Academic journal article Health Sociology Review

Consuming Bodies: Mall Walking and the Possibilities of Consumption

Academic journal article Health Sociology Review

Consuming Bodies: Mall Walking and the Possibilities of Consumption

Article excerpt

Introduction

If one considers, as do Henderson and Petersen (2002:2), that 'consumerism has become a way of thinking and a way of life, and provides the very basis for our concept of self, or identity', then it is no surprise that the literature on consumption studies has continued to grow. As anything in social life can become an object of consumption (Baudrillard 1988), a number of disciplines are now viewing consumerism and (and its complex interrelationships with the social and economic aspects of commodification and consumption) through many different kind of social processes and relations, including gender, kinship, ethnicity, age, sexuality and locality. Consumption is a thoroughly multi-disciplinary topic, and this has led, as Edwards (2000) notes, to 'a contested terrain of definitions' (2000:13), where differences in theoretical and empirical foundations of perspectives remain fundamental to debates concerning questions of consumption and consumer societies.

The heterogeneity (and history) of consumption theory is important to the following discussion of obesity, for we are immediately led to multiple and complex meanings of consumption, rather than a singular understanding. At its simplest and takenfor- granted level (as it is currently used in much clinical literature), consumption refers to the process of consuming, of 'using up, devouring or even eating' (Edwards 2000:10). But from this semantic representation consumption can then branch out into multiple analyses. In acts of desire to consume, people can be 'unconstrained rational actors seeking to maximise positive personal outcomes' (Edwards 2000:11), or, taking a political economy approach, can be seen to fall victim to the lures of packaging and advertising and the negative consequences of consumption. While it is not our intention in this paper to describe the historical antecedents of consumption (as this has already been well documented by, for example, Miller 1995; Edwards 2000; Clarke et al 2003), we aim to highlight a key feature of consumption: that is, its inherent paradox. Consumers can, on the one hand, construct and display their own sovereignty through what they consume, but at the same time cannot escape the fact that consumption plays an ideological role in actually controlling the character of everyday life (Miles 1998; Edwards 2000).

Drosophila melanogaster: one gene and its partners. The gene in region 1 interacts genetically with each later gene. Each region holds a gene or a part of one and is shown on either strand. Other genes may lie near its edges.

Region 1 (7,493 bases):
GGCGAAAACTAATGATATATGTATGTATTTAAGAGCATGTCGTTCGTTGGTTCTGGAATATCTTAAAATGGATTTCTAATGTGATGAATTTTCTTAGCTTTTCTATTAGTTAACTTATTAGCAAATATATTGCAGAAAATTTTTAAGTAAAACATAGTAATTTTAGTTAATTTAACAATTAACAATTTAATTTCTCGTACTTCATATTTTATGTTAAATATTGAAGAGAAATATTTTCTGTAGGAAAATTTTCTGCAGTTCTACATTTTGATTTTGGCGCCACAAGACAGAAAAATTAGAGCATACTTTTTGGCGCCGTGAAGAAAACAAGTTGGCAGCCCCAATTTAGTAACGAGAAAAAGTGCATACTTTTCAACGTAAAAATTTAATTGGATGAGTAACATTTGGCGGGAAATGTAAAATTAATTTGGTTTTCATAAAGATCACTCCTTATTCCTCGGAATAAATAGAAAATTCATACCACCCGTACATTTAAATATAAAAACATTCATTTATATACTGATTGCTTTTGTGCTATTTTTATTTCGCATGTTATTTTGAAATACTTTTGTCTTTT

Rather than 'buy into' and reproduce dualist discourses of 'good' or 'bad' consumerism, this paper takes as its starting point contemporary theoretical insights that acknowledge the 'fulcrum of dialectical contradiction' (Miller 1995:33) that surrounds consumption. It is through the case study of mall walking in the northern suburbs of Adelaide, Australia (an area with high prevalence rates of obesity and related diseases) that we problematise the taken-for-granted and causative aspects of consumption. As the name suggests, mall walking is organised exercise in shopping malls, in which people do 'circuits' of the complex before the shops open to trade with the public. This is not Walter Benjamin's 19 th century solitary flaneur [or Friedberg's flaneuse (1993)], the stroller (usually male) who seeks to bathe in the crowd, and immerse (himself) in the sensations of the shopping arcades and city. Rather, these are organised (and often fast paced) routes that take place at very specific times of day and with the specific goal of exercising and removing the excess flesh of consumption.

In order to examine the differing modalities of consumption, the paper is divided into three sections. The first section briefly examines the ways in which consumption has been used in health discourses, and in particular, centrally implicated in discourses of obesity. Lupton, writing in 1994, suggests that 'little health promotion theory has been informed by recent socio-cultural theoretical developments in understanding consumerism, commodity culture and everyday life choices' (Lupton 1994:111). We argue that within the current obesity literature this is still the case, as consumption remains ideologically wedded to a simplistic discourse of moral economy. …

Search by... Author
Show... All Results Primary Sources Peer-reviewed

Oops!

An unknown error has occurred. Please click the button below to reload the page. If the problem persists, please try again in a little while.